Microsoft's Bing Maps ties into the open source OpenStreetMap community
Microsoft's Bing Maps unveiled a host of new features and functions this week, including the public beta of a revamped user experience with new visuals and dynamic map labels, and a handful of new Bing Map Apps submitted for the King of the Maps competition. One of the newest apps now ties Bing Maps into the OpenStreetMap community, the online map comprised entirely of free and open geographic data, edited by users in the fashion of Wikipedia.
"We've taken the OSM data as is, created tiles to fit our tile schema and are hosting it on our Windows Azure [Content Delivery Network]," Chris Pendleton said in the Bing Maps community blog. "This means, pure OSM data coming down at screaming fast speeds from the massive Windows Azure infrastructure built out to support globally distributed applications…like Bing Maps."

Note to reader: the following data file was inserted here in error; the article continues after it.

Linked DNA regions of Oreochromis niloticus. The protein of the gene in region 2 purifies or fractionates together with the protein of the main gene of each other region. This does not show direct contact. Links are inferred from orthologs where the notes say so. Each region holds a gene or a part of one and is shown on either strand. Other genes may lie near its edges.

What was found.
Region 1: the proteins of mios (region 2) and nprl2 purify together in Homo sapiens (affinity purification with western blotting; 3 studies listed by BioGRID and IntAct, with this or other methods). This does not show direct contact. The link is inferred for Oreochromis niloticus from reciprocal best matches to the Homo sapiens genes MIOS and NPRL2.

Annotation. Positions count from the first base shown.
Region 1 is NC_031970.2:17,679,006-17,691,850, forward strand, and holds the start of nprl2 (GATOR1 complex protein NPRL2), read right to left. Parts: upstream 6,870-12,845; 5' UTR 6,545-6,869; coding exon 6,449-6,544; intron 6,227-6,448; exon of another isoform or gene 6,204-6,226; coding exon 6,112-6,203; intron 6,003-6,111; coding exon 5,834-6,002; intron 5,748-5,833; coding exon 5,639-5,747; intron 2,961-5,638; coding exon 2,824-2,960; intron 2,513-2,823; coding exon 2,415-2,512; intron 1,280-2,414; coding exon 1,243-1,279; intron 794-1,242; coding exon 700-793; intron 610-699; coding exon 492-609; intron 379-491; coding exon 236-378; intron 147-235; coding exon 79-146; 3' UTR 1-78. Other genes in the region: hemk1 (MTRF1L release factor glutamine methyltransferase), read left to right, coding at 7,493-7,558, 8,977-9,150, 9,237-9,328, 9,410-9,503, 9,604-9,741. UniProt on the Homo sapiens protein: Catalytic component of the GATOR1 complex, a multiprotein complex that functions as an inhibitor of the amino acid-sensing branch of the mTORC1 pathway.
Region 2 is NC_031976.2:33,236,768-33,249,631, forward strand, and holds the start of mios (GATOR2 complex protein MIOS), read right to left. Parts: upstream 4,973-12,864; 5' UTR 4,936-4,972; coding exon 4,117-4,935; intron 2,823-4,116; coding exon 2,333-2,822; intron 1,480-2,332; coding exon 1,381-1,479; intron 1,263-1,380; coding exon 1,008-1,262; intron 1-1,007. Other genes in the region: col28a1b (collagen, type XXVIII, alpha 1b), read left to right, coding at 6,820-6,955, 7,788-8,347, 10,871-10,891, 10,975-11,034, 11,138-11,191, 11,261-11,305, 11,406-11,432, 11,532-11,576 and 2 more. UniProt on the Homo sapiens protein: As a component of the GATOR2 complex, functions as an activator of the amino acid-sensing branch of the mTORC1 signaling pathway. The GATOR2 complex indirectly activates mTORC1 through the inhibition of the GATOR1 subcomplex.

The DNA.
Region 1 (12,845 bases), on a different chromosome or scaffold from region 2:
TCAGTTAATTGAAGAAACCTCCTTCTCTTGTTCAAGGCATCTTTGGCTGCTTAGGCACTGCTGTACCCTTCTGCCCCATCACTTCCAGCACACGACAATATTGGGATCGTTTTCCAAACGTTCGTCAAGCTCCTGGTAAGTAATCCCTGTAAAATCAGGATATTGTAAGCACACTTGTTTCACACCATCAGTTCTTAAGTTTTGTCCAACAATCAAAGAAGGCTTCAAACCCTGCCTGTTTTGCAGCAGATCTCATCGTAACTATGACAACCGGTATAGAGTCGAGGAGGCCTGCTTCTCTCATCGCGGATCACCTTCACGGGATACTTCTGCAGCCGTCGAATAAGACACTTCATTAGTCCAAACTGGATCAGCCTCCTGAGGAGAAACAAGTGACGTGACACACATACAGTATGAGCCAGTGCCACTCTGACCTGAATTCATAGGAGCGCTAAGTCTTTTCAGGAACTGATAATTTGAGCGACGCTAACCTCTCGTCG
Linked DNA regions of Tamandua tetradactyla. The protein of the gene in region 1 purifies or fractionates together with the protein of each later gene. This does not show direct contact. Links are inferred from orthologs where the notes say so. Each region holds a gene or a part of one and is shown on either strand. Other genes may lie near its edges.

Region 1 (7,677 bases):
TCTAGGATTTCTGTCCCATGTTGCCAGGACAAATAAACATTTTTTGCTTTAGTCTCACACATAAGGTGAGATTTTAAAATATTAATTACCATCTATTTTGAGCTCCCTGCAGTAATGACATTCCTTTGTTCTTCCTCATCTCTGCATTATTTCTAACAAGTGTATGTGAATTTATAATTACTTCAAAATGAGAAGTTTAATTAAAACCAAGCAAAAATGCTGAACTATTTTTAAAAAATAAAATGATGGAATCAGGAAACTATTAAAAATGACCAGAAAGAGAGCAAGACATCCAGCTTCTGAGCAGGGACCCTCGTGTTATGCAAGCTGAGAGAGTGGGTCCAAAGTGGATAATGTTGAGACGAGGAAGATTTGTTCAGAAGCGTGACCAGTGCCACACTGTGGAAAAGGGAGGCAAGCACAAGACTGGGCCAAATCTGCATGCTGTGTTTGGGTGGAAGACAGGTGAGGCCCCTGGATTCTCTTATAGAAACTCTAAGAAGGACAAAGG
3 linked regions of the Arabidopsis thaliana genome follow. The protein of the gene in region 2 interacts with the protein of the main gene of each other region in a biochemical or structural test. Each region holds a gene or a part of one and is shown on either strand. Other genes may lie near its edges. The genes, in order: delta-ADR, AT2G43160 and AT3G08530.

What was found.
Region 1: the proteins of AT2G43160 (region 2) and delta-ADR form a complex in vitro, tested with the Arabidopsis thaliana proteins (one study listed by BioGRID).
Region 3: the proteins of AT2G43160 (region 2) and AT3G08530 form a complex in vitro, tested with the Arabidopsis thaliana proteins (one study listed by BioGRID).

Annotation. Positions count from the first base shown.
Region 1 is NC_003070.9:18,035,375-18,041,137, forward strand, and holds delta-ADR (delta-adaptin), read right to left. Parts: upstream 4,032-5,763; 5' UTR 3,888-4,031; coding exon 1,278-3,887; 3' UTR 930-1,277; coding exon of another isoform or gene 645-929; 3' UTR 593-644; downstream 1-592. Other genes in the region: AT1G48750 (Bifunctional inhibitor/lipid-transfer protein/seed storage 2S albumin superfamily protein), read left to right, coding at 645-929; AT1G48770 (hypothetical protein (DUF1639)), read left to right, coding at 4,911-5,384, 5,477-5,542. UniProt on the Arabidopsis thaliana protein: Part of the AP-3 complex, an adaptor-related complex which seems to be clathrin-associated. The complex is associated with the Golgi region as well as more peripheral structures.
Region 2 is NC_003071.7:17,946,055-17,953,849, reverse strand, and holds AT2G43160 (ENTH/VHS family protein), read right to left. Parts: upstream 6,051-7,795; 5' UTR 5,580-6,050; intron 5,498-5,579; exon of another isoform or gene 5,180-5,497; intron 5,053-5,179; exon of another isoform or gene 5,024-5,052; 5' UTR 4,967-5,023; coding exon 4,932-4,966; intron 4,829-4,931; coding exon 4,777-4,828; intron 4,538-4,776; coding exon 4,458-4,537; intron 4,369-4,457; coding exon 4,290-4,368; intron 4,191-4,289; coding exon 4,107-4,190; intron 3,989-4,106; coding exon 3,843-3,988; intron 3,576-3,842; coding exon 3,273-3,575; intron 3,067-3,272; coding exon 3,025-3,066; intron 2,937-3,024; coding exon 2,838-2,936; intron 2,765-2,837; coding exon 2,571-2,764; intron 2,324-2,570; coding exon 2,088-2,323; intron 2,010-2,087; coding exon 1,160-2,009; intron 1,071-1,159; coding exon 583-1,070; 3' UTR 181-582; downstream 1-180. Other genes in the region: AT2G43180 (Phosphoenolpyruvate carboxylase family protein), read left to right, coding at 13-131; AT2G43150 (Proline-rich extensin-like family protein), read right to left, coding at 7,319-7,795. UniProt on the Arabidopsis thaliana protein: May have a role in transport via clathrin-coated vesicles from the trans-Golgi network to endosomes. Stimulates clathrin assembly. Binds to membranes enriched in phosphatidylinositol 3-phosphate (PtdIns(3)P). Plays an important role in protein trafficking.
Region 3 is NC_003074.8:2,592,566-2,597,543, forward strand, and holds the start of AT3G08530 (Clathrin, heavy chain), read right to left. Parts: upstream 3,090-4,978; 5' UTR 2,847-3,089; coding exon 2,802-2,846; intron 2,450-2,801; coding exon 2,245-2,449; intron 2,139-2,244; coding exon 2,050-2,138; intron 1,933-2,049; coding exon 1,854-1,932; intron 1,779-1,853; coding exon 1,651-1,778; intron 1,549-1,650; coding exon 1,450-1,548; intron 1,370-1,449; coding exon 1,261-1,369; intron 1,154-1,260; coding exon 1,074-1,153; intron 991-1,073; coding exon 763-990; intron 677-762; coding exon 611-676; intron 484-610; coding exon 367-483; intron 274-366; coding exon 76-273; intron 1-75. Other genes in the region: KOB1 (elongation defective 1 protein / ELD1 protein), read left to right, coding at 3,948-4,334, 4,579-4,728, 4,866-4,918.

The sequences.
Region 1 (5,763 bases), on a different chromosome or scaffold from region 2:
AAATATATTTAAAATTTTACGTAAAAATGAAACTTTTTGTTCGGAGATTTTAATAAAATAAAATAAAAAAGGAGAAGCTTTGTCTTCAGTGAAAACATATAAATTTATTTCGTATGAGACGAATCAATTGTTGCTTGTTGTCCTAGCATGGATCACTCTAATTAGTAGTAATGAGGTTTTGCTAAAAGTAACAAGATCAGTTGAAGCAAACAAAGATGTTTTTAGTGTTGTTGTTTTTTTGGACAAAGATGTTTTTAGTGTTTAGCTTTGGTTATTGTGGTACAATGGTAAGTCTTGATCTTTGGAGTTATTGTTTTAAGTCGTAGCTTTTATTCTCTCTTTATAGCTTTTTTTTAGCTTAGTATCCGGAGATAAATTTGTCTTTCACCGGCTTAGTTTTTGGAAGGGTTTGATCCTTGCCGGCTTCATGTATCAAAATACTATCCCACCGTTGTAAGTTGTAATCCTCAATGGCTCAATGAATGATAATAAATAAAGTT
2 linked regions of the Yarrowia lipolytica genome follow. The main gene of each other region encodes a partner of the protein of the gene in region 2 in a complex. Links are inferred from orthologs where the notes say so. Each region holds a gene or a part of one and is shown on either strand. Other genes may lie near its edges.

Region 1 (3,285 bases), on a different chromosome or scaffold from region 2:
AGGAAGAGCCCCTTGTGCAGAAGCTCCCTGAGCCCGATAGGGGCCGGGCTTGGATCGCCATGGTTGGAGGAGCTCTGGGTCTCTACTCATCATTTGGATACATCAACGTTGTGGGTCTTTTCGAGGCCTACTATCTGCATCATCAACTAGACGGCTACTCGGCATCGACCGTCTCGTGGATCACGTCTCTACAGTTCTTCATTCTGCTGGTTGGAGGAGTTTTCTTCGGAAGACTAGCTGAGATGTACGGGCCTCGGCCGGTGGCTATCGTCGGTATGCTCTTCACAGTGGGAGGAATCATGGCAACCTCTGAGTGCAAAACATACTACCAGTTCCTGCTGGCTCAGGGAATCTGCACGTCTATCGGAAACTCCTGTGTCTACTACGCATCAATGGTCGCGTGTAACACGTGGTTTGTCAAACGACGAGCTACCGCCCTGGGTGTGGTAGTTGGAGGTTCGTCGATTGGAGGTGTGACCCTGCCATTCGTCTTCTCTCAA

Bing Maps started using Windows Azure CDN in 2009 to deliver its image tiles, which amount to more than 2 petabytes of (256 x 256) aerial photographs. The tiles are cached across the Content Delivery Network so when a customer requests a map, the nearest Content Delivery Network node can compile the tiles and send them back quicker for rendering.
The new OpenStreetMap layer can be found in Bing's Maps App Gallery, once loaded into your Bing Maps, it can then be selected in the "Map Types" menu.
According to OSM's most recent data, it has 283,810 active users, who have uploaded 1,848,893,082 GPS points to the map.